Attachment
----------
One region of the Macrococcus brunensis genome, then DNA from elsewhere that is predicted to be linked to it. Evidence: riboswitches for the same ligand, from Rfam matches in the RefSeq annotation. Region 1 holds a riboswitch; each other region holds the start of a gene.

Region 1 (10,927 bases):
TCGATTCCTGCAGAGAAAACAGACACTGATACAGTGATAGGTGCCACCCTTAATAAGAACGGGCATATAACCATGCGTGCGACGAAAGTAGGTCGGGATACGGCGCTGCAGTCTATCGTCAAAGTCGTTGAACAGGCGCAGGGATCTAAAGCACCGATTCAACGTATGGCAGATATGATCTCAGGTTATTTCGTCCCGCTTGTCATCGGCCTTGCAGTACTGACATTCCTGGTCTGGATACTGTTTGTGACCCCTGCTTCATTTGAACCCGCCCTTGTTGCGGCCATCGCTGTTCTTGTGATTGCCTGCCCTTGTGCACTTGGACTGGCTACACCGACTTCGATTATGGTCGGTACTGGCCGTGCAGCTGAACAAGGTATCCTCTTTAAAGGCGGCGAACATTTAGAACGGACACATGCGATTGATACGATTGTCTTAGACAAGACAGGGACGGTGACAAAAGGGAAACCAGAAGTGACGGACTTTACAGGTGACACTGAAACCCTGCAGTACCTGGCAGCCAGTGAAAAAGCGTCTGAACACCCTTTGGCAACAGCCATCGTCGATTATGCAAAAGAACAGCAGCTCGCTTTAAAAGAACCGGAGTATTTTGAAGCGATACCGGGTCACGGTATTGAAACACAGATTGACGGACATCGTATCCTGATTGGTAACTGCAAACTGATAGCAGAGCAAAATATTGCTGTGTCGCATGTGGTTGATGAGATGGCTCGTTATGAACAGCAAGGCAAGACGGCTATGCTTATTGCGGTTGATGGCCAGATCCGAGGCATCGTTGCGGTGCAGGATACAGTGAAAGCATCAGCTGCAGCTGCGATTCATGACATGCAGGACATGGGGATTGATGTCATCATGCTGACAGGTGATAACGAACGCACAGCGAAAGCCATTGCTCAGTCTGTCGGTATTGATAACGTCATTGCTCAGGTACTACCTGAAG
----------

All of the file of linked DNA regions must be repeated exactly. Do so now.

One region of the Macrococcus brunensis genome, then DNA from elsewhere that is predicted to be linked to it. Evidence: riboswitches for the same ligand, from Rfam matches in the RefSeq annotation. Region 1 holds a riboswitch; each other region holds the start of a gene.

Region 1 (10,927 bases):
TCGATTCCTGCAGAGAAAACAGACACTGATACAGTGATAGGTGCCACCCTTAATAAGAACGGGCATATAACCATGCGTGCGACGAAAGTAGGTCGGGATACGGCGCTGCAGTCTATCGTCAAAGTCGTTGAACAGGCGCAGGGATCTAAAGCACCGATTCAACGTATGGCAGATATGATCTCAGGTTATTTCGTCCCGCTTGTCATCGGCCTTGCAGTACTGACATTCCTGGTCTGGATACTGTTTGTGACCCCTGCTTCATTTGAACCCGCCCTTGTTGCGGCCATCGCTGTTCTTGTGATTGCCTGCCCTTGTGCACTTGGACTGGCTACACCGACTTCGATTATGGTCGGTACTGGCCGTGCAGCTGAACAAGGTATCCTCTTTAAAGGCGGCGAACATTTAGAACGGACACATGCGATTGATACGATTGTCTTAGACAAGACAGGGACGGTGACAAAAGGGAAACCAGAAGTGACGGACTTTACAGGTGACACTGAAACCCTGCAGTACCTGGCAGCCAGTGAAAAAGCGTCTGAACACCCTTTGGCAACAGCCATCGTCGATTATGCAAAAGAACAGCAGCTCGCTTTAAAAGAACCGGAGTATTTTGAAGCGATACCGGGTCACGGTATTGAAACACAGATTGACGGACATCGTATCCTGATTGGTAACTGCAAACTGATAGCAGAGCAAAATATTGCTGTGTCGCATGTGGTTGATGAGATGGCTCGTTATGAACAGCAAGGCAAGACGGCTATGCTTATTGCGGTTGATGGCCAGATCCGAGGCATCGTTGCGGTGCAGGATACAGTGAAAGCATCAGCTGCAGCTGCGATTCATGACATGCAGGACATGGGGATTGATGTCATCATGCTGACAGGTGATAACGAACGCACAGCGAAAGCCATTGCTCAGTCTGTCGGTATTGATAACGTCATTGCTCAGGTACTACCTGAAG